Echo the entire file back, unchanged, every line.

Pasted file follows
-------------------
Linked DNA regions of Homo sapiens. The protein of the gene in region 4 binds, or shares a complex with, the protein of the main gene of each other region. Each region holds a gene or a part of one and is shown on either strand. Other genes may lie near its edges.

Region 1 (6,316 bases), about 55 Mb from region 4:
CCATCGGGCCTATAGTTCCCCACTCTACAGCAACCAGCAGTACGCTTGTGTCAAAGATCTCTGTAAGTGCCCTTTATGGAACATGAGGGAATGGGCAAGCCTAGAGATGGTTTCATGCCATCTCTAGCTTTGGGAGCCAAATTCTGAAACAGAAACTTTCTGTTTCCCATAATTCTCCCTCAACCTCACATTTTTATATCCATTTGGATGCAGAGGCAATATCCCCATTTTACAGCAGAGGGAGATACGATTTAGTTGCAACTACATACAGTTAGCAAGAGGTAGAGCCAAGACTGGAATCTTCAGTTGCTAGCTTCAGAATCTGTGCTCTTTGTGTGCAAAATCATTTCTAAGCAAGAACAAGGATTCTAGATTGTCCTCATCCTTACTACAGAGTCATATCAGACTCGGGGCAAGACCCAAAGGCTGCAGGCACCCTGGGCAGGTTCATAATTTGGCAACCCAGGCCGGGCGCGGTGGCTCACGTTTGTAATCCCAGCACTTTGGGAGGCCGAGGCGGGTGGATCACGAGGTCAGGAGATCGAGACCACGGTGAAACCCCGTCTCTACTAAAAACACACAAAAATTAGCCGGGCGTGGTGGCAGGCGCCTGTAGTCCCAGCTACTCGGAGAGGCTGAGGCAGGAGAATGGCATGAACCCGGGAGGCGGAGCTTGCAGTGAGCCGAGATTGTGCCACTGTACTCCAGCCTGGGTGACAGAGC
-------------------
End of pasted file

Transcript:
Linked DNA regions of Homo sapiens. The protein of the gene in region 4 binds, or shares a complex with, the protein of the main gene of each other region. Each region holds a gene or a part of one and is shown on either strand. Other genes may lie near its edges.

Region 1 (6,316 bases), about 55 Mb from region 4:
CCATCGGGCCTATAGTTCCCCACTCTACAGCAACCAGCAGTACGCTTGTGTCAAAGATCTCTGTAAGTGCCCTTTATGGAACATGAGGGAATGGGCAAGCCTAGAGATGGTTTCATGCCATCTCTAGCTTTGGGAGCCAAATTCTGAAACAGAAACTTTCTGTTTCCCATAATTCTCCCTCAACCTCACATTTTTATATCCATTTGGATGCAGAGGCAATATCCCCATTTTACAGCAGAGGGAGATACGATTTAGTTGCAACTACATACAGTTAGCAAGAGGTAGAGCCAAGACTGGAATCTTCAGTTGCTAGCTTCAGAATCTGTGCTCTTTGTGTGCAAAATCATTTCTAAGCAAGAACAAGGATTCTAGATTGTCCTCATCCTTACTACAGAGTCATATCAGACTCGGGGCAAGACCCAAAGGCTGCAGGCACCCTGGGCAGGTTCATAATTTGGCAACCCAGGCCGGGCGCGGTGGCTCACGTTTGTAATCCCAGCACTTTGGGAGGCCGAGGCGGGTGGATCACGAGGTCAGGAGATCGAGACCACGGTGAAACCCCGTCTCTACTAAAAACACACAAAAATTAGCCGGGCGTGGTGGCAGGCGCCTGTAGTCCCAGCTACTCGGAGAGGCTGAGGCAGGAGAATGGCATGAACCCGGGAGGCGGAGCTTGCAGTGAGCCGAGATTGTGCCACTGTACTCCAGCCTGGGTGACAGAGC